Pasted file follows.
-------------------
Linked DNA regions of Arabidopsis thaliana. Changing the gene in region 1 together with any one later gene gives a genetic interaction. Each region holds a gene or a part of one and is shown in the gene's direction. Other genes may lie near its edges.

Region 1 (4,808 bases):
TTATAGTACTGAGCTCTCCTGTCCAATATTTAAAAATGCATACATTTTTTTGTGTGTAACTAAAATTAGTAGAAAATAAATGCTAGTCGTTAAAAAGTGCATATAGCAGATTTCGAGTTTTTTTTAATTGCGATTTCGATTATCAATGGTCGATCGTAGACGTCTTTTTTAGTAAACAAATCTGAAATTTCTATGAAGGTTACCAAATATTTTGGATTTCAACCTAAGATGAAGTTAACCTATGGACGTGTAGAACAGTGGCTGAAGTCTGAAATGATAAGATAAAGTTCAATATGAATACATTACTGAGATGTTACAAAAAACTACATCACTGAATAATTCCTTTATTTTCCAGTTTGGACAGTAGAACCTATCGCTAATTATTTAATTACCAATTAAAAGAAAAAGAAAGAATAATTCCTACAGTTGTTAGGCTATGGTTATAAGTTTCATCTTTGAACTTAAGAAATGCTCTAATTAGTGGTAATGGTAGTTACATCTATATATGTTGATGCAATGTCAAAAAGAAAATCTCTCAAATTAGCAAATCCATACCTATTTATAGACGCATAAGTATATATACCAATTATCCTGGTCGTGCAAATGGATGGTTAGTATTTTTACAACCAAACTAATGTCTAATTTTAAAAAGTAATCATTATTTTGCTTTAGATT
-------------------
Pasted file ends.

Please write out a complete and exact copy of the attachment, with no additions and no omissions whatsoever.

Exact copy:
Linked DNA regions of Arabidopsis thaliana. Changing the gene in region 1 together with any one later gene gives a genetic interaction. Each region holds a gene or a part of one and is shown in the gene's direction. Other genes may lie near its edges.

Region 1 (4,808 bases):
TTATAGTACTGAGCTCTCCTGTCCAATATTTAAAAATGCATACATTTTTTTGTGTGTAACTAAAATTAGTAGAAAATAAATGCTAGTCGTTAAAAAGTGCATATAGCAGATTTCGAGTTTTTTTTAATTGCGATTTCGATTATCAATGGTCGATCGTAGACGTCTTTTTTAGTAAACAAATCTGAAATTTCTATGAAGGTTACCAAATATTTTGGATTTCAACCTAAGATGAAGTTAACCTATGGACGTGTAGAACAGTGGCTGAAGTCTGAAATGATAAGATAAAGTTCAATATGAATACATTACTGAGATGTTACAAAAAACTACATCACTGAATAATTCCTTTATTTTCCAGTTTGGACAGTAGAACCTATCGCTAATTATTTAATTACCAATTAAAAGAAAAAGAAAGAATAATTCCTACAGTTGTTAGGCTATGGTTATAAGTTTCATCTTTGAACTTAAGAAATGCTCTAATTAGTGGTAATGGTAGTTACATCTATATATGTTGATGCAATGTCAAAAAGAAAATCTCTCAAATTAGCAAATCCATACCTATTTATAGACGCATAAGTATATATACCAATTATCCTGGTCGTGCAAATGGATGGTTAGTATTTTTACAACCAAACTAATGTCTAATTTTAAAAAGTAATCATTATTTTGCTTTAGATT